Michael Dourson, a professor in the Risk Science Center at the University of Cincinnati College of Medicine, has been nominated to head the EPA’s Office of Chemical Safety and Pollution Prevention. He was approved by the Senate Environment Committee on a party line vote, and could be confirmed by the full Senate at any time.
In an alarming op-ed for The Hill, Senator Tammy Duckworth has sounded the alarm that Dr. Dourson is fundamentally unfit to lead the nation’s efforts to regulate toxic chemicals. Her full piece, which is worth reading (here) details the industry ties and dangerous skewing of research he has been guilty of in the past.
“Dr. Dourson has a long track record of manipulating scientific research for profit to benefit corporate interests at the expense of public safety. He has been paid by companies like Koch Industries to falsely claim that dozens of dangerous chemicals are safe for common usage, most alarmingly chemicals like Perchlorate, Perfluorooctanoic acid (PFOA), Trichloroethylene (TCE), and 1,4,-Dioxane.
…How skewed in favor of industry has Dourson’s research been? PFOA, for instance, has been linked to prostate, kidney and testicular cancer. Dr. Dourson recommended a level of 150 parts per billion (ppb) was safe. By contrast, the chemical manufacturer DuPont, which manufactures the chemical, set an internal safety level of 1 ppb and the EPA set a health advisory level even lower at 0.07 ppb…”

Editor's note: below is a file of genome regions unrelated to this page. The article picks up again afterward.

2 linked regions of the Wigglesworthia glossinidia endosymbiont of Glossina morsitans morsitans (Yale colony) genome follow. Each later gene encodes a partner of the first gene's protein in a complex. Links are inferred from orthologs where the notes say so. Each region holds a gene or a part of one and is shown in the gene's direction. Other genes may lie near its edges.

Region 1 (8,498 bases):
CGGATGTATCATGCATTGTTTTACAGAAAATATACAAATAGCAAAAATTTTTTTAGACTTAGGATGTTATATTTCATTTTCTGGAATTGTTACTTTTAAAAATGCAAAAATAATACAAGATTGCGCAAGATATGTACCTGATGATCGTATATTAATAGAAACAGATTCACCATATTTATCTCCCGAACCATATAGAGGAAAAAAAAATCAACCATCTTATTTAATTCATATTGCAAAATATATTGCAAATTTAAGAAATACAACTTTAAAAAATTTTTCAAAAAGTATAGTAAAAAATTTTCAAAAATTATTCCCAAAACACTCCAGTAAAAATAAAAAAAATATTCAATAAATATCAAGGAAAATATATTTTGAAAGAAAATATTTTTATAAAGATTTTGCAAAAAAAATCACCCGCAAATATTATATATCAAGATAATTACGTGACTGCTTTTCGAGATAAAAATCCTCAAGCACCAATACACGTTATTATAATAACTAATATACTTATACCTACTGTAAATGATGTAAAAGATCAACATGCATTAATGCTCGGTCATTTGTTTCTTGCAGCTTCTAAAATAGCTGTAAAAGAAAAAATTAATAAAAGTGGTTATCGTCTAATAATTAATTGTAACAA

We must call our Senators and demand they vote NO on Dr. Dourson’s confirmation.
- Call Rob Portman at 202-224-3353
- Call Sherrod Brown at 202-224-2315
“Hi, my name is [NAME] and I’m calling from [ADDRESS]. I’m calling today to ask the senator to oppose the nomination of Michael Dourson to the EPA’s Office of Chemical Safety and Pollution Prevention. His advocacy for toxic chemicals in the past, and his readiness to expose US service members to them, makes him unfit for a regulatory position. At a time when the US military is investigating water contamination at bases across the country, we should strive to set toxic exposure standards as low as possible, not as high as industry would like.”